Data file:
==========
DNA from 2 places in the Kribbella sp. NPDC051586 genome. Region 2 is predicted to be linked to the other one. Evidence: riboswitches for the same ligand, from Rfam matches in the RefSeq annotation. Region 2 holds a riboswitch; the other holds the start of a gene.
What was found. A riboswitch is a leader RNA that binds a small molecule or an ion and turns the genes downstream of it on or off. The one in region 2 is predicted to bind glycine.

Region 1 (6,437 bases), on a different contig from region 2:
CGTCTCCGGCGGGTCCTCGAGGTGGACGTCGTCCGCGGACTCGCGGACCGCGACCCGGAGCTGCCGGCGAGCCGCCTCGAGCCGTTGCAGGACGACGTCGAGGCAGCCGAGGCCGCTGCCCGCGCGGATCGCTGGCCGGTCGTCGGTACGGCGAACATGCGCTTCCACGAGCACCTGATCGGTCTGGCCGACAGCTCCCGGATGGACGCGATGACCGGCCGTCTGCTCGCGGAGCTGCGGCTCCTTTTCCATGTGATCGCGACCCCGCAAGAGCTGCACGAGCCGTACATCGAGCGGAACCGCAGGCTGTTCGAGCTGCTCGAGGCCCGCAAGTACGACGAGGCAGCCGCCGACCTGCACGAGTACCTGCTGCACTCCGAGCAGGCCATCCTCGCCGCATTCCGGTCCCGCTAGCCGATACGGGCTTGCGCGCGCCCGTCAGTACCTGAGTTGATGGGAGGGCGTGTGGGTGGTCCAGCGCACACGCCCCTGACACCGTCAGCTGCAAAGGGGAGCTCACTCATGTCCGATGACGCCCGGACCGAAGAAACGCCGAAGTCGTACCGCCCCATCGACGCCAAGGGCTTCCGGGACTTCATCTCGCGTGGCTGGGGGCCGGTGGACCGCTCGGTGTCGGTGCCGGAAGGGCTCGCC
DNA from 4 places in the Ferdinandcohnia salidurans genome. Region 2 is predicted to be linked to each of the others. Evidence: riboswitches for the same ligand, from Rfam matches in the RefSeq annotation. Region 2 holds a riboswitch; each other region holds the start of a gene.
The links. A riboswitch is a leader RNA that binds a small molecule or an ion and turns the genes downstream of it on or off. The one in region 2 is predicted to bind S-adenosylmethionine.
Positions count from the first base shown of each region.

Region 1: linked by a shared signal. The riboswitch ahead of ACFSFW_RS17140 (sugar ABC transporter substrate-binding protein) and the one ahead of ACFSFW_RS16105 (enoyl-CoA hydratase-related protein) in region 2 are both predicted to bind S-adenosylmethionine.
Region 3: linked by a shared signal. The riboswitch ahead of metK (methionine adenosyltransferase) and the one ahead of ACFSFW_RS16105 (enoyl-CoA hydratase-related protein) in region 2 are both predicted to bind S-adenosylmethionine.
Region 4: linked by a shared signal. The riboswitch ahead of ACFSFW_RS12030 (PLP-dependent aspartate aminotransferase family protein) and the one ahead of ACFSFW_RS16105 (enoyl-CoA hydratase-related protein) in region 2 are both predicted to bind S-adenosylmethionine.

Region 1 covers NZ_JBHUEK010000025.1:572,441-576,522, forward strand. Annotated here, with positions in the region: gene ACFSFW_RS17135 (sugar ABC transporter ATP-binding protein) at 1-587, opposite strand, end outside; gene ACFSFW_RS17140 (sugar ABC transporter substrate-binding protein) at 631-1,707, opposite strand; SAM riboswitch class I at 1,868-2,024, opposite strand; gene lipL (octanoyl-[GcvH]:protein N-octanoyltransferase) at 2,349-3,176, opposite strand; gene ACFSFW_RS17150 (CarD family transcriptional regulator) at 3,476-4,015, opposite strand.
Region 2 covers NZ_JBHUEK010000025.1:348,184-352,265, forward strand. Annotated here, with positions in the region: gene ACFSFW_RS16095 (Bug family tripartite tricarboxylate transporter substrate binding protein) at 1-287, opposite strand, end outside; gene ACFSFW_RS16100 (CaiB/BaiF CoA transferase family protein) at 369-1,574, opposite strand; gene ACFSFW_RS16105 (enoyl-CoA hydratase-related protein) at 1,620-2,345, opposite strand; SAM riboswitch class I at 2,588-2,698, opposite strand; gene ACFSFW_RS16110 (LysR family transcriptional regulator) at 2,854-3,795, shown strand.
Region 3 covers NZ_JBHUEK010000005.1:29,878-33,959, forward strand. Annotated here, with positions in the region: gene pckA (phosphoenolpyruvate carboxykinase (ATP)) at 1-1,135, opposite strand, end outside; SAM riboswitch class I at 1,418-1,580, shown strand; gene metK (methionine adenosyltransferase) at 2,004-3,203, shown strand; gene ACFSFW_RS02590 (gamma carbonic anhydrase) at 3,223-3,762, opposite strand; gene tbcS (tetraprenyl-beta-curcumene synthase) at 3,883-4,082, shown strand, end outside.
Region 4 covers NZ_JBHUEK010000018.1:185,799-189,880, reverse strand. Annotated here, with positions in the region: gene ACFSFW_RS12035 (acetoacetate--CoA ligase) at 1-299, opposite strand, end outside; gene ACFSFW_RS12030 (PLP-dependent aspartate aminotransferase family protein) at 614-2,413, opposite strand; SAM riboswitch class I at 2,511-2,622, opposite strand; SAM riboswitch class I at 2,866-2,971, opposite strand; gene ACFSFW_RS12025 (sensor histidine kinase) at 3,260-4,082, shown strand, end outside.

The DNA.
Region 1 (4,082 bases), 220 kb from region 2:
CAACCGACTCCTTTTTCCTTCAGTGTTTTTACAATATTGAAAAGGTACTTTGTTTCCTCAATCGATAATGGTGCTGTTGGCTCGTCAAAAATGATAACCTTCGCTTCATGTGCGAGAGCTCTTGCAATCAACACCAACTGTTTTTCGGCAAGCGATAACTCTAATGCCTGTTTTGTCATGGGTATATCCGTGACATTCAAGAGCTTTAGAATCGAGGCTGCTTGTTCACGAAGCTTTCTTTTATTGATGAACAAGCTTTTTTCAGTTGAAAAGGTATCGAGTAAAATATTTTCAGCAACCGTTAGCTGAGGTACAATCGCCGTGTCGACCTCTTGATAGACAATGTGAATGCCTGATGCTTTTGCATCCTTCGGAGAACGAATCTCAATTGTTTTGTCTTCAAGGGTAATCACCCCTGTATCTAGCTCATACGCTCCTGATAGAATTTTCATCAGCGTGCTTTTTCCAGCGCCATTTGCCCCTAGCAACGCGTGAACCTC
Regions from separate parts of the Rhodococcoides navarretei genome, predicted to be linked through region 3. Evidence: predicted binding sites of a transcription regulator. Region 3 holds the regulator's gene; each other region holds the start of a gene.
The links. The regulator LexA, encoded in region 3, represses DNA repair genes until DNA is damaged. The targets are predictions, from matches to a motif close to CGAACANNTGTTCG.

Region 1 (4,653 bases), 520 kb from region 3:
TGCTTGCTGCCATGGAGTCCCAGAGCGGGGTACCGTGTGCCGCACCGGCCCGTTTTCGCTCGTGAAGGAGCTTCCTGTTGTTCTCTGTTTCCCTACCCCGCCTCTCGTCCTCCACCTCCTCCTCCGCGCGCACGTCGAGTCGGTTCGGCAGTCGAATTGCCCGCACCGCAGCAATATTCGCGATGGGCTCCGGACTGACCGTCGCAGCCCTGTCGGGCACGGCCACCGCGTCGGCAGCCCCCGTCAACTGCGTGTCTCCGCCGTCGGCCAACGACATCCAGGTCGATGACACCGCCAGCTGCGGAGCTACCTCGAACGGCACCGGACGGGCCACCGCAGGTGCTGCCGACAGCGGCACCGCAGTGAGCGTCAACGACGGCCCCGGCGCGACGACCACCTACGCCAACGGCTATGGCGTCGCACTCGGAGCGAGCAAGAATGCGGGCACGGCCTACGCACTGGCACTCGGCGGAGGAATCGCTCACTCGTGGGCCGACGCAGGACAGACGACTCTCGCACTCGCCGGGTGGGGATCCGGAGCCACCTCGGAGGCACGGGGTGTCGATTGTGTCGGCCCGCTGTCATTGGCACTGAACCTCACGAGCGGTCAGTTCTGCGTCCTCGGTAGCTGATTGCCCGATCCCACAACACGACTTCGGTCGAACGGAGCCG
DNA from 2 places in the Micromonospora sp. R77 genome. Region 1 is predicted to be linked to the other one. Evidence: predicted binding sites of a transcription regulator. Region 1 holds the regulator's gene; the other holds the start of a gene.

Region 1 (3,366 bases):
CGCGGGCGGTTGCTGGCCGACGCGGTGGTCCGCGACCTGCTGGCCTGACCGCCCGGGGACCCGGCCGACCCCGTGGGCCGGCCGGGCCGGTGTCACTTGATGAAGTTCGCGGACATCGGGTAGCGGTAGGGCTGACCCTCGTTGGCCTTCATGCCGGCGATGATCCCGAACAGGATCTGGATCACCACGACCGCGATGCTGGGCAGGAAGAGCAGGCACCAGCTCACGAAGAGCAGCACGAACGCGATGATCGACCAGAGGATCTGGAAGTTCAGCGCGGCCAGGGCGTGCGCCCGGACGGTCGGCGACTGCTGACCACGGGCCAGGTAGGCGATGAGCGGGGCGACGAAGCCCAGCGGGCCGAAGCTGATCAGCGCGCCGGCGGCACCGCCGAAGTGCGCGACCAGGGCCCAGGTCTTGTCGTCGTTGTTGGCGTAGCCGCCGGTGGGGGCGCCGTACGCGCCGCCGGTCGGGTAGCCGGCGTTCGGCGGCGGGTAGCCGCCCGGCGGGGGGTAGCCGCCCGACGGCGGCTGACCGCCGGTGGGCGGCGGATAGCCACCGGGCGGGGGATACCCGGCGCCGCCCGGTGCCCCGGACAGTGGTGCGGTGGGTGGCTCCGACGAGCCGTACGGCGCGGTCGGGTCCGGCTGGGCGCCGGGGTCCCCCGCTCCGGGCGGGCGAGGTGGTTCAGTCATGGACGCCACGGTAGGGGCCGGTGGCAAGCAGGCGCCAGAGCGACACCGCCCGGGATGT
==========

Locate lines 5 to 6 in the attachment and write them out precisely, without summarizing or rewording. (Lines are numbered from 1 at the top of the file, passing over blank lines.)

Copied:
DNA from 4 places in the Ferdinandcohnia salidurans genome. Region 2 is predicted to be linked to each of the others. Evidence: riboswitches for the same ligand, from Rfam matches in the RefSeq annotation. Region 2 holds a riboswitch; each other region holds the start of a gene.
The links. A riboswitch is a leader RNA that binds a small molecule or an ion and turns the genes downstream of it on or off. The one in region 2 is predicted to bind S-adenosylmethionine.